ANCHORAGE, Alaska (AP) — Like so many visitors to Alaska, Phyllis McNamara was eager for a seven-day cruise along a majestic stretch of coast that is teeming with whales, bears and glaciers.
But the Indianapolis woman and her friends were among hundreds of tourists who had their vacation plans scuttled when a mechanical problem aboard the 965-foot Millennium forced the cruise operator to cancel six Alaska sailings.
"This is becoming just a nightmare," said McNamara, 68, who went ahead with a planned land excursion in place of the cruise.
Cynthia Martinez, a spokeswoman for Royal Caribbean cruises Ltd., which owns Celebrity Cruises, said passengers will get a full refund of the cruise fare paid. They also will receive certificates for future cruises.
"We appreciate how very disappointing this unexpected turn of events has been for our guests, and we deeply regret the inconvenience," Martinez said.
It's not the first problem for cruise industry this year. The Carnival Triumph was disabled during a February cruise by an engine room fire in the Gulf of Mexico, leaving thousands of passengers to endure cold food, unsanitary conditions and power outages while the ship was towed to Mobile, Ala. It remained there for repairs until early May when it headed back to sea under its own power. In May, a fire onboard Royal Caribbean's Grandeur of the Seas cut short a cruise from Baltimore to the Bahamas.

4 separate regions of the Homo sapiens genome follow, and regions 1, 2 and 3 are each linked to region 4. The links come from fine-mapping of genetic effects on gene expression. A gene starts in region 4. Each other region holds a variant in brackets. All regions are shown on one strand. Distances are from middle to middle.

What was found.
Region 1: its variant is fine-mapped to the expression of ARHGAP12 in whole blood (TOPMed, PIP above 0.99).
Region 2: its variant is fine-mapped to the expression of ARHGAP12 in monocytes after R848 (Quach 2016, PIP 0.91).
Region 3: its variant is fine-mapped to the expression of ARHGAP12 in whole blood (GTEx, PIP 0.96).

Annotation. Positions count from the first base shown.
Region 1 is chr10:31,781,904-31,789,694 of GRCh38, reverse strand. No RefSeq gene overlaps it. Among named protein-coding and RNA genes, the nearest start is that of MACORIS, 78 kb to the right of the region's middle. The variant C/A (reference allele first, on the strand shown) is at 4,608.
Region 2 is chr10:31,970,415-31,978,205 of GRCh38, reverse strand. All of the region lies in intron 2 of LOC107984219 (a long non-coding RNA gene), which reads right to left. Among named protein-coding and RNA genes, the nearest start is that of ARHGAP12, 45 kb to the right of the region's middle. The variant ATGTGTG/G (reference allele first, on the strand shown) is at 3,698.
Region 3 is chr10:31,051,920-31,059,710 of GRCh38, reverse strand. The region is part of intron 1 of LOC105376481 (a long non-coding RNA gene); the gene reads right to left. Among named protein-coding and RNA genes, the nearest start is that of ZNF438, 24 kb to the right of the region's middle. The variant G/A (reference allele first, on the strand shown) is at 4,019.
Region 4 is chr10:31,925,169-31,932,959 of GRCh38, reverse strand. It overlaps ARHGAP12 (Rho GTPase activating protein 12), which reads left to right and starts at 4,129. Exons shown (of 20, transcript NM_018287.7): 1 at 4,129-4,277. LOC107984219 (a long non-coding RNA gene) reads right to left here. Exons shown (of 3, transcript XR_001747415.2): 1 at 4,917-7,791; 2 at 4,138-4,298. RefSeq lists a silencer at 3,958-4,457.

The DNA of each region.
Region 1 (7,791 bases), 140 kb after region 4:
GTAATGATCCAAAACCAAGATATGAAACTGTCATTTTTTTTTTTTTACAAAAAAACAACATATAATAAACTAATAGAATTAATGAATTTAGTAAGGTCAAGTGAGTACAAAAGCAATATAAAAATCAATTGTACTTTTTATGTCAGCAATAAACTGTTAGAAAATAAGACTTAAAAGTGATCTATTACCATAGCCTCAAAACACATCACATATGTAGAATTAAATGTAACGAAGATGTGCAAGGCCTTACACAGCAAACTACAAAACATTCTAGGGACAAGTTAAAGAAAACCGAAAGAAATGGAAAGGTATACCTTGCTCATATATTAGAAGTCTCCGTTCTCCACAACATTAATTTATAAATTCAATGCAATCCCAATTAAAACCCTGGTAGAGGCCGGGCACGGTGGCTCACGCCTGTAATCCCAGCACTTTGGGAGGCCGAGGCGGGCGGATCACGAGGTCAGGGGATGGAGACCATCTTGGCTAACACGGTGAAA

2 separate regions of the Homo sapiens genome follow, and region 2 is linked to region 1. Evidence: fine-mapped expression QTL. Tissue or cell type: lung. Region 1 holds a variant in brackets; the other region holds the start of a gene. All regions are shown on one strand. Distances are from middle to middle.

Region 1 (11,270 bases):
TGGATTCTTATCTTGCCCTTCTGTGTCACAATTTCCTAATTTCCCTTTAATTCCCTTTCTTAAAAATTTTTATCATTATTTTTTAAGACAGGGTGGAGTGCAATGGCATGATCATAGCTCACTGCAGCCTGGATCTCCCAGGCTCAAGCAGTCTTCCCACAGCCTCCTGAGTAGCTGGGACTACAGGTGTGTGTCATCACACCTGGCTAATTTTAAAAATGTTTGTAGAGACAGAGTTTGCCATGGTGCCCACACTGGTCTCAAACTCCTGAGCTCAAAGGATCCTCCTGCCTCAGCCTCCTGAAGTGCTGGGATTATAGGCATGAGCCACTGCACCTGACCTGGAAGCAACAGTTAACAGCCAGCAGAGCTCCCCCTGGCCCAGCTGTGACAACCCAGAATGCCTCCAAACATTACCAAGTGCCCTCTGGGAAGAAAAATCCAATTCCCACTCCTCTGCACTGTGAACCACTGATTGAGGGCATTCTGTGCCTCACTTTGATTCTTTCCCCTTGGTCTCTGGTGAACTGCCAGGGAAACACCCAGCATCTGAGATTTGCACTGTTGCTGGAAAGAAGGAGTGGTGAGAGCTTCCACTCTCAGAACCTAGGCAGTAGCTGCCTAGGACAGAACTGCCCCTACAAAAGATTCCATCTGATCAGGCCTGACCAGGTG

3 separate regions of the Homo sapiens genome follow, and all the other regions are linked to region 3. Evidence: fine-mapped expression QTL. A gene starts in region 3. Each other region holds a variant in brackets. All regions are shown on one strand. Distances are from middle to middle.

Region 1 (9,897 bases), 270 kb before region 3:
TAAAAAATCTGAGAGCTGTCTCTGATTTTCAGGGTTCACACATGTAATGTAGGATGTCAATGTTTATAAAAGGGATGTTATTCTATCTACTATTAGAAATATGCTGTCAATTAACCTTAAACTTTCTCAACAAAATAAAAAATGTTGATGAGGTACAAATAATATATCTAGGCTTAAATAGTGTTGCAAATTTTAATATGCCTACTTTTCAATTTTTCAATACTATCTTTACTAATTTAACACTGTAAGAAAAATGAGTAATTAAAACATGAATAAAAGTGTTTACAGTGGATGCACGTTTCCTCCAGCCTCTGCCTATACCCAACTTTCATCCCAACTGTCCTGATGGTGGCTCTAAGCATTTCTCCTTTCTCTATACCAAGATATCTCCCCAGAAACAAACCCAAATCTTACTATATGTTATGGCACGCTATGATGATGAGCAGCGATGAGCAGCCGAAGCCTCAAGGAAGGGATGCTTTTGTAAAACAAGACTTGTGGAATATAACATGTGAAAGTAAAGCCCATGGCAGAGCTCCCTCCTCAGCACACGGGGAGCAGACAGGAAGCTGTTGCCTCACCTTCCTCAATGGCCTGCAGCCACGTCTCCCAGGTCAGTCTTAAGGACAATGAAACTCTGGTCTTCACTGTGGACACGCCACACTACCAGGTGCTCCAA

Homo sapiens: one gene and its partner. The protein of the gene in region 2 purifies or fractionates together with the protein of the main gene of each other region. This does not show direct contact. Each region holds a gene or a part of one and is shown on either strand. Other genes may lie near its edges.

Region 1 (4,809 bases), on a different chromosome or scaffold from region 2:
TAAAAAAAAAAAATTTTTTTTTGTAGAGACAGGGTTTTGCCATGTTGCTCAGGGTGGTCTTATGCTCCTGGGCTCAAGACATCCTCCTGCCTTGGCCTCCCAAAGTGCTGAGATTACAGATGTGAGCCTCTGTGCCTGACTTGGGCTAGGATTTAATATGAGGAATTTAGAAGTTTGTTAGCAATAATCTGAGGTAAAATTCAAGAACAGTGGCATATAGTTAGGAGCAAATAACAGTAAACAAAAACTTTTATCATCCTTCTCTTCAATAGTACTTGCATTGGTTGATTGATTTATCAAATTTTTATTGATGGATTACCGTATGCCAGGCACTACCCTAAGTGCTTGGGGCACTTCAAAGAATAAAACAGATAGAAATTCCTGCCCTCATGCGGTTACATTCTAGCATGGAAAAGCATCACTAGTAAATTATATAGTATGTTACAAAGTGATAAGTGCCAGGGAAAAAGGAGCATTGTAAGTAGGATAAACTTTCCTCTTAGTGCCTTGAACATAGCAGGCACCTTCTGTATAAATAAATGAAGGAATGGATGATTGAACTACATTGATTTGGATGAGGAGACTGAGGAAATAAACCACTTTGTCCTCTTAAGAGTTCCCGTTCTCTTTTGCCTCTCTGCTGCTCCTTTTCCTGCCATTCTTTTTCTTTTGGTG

Tourism — particularly cruise ship traffic — is important to a number of Alaska communities, which are accessible only by air or water and where once-strong industries like timber are no longer thriving. More than 900,000 cruise ship passengers visited Alaska last summer, according to a study commissioned by the state. Places like Juneau, Alaska's capital city, can see several large ships arrive in a single day during the summer, its denizens disembarking to take in local sites or shop.
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